April 4, 2023
Toronto – Late Friday afternoon last week, the federal government released its long overdue Policy on Radioactive Waste and Decommissioning.
CELA has reviewed the policy and compared it to the clear expectations stated by the public during the federal consultation held between 2020 and 2022. CELA gives the new policy a failing grade.
In 2019, an International Atomic Energy Agency peer review committee urged Canada to update its nuclear waste policy. Members of the public and organizations provided thousands of comments to Natural Resources Canada last year when it consulted on a draft radioactive waste policy. At that time, civil society, through the leadership of Nuclear Waste Watch, produced an alternative policy document to address the shortcomings in the federal government’s initial draft.
CELA and colleagues called on the government to ensure that the following five principles be met:
- Canada needs an independent agency, arms-length from government and industry, to oversee radioactive waste management and decommissioning
- Radioactive waste should NOT be abandoned; policy should direct perpetual care and monitoring
- Government and industry must be open and transparent in the management of radioactive waste and its transportation; Indigenous Peoples and Canadians have a right to access information, engage in decision-making, and know the risks
- No importing of radioactive waste from other countries
- No plutonium extraction (reprocessing or pyro-processing) of radioactive fuel waste
CELA has evaluated the new policy against these five principles. After comparing the new policy to the expectations of the informed public, the overall grade is “F”.
There is no provision for independent management of nuclear waste; it is left to the industry producing this waste to manage it in both the short and long terms. There is no provision that will prevent the continuance of current projects that will result in the abandonment of nuclear waste including the Rolphton and Whiteshell projects; and, the policy fails to deal with tailings and mill waste for which there is a demonstrated pattern of abandonment in Canada.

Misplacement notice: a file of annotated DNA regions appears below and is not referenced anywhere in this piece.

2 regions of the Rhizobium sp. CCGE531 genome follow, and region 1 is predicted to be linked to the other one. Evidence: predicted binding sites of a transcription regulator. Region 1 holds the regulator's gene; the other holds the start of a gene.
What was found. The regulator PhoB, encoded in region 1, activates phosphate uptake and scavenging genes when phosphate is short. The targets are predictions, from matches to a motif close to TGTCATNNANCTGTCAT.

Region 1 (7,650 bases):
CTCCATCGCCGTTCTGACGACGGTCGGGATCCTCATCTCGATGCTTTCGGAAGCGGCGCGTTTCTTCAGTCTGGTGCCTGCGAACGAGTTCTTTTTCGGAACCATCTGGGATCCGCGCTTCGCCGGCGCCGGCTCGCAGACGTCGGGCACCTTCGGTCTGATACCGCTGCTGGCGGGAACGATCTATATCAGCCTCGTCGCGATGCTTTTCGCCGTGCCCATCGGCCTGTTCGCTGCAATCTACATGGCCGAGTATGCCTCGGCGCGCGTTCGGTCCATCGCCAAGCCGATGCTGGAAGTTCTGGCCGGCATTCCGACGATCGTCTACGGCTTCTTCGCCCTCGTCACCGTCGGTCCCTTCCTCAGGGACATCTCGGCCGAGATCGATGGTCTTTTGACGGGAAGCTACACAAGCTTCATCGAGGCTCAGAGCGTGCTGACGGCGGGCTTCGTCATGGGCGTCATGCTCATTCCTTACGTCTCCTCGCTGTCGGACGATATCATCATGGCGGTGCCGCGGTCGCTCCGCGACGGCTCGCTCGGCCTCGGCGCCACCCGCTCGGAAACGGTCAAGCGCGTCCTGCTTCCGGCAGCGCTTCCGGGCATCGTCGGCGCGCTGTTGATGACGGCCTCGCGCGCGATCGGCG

While there is a nod to transparency, there is no provision as to how this situation will be improved over the status quo where transparency is a significant concern. The policy not only fails to preclude importing nuclear waste from other countries; it admits it is occurring and will continue.
Finally, the policy not only fails to ban reprocessing of nuclear waste to extract plutonium, but also dissimulates on the basis that there is no reprocessing “purpose of which would be to extract fissile material from nuclear fuel waste for further use for the purpose of weapons” and thus states that such a ban is outside of this policy. This misses the mark and ignores the clear message from nuclear non-proliferation experts, conveyed to the government of Canada over the last three years, and reinforced by the submissions of the Canadian public, that the proliferation risk arises from the separation process itself; not from the alleged intent.
CELA is extremely disappointed to find itself obliged to give a failing grade to Canada’s new Policy on Radioactive Waste and Decommissioning.
CELA was a member of the Radioactive Waste Policy Steering Committee during the course of the consultation and assisted members of the public to understand the importance of participating in the consultation. More information is available at www.nuclearwastewatch.ca
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For more information or to arrange an interview, please contact:
Theresa McClenaghan, Executive Director, Canadian Environmental Law Association
email@example.com or 416-960-2284 ext. 7219
Canadian Environmental Law Association (CELA) is a public interest law clinic dedicated to environmental equity, justice, and health. Founded in 1970, CELA is one of the oldest advocates for environmental protection in the country. With funding from Legal Aid Ontario (LAO), CELA provides free legal services relating to environmental justice in Ontario, including representing qualifying low-income and vulnerable or disadvantaged communities in litigation. CELA also works on environmental legal education and reform initiatives.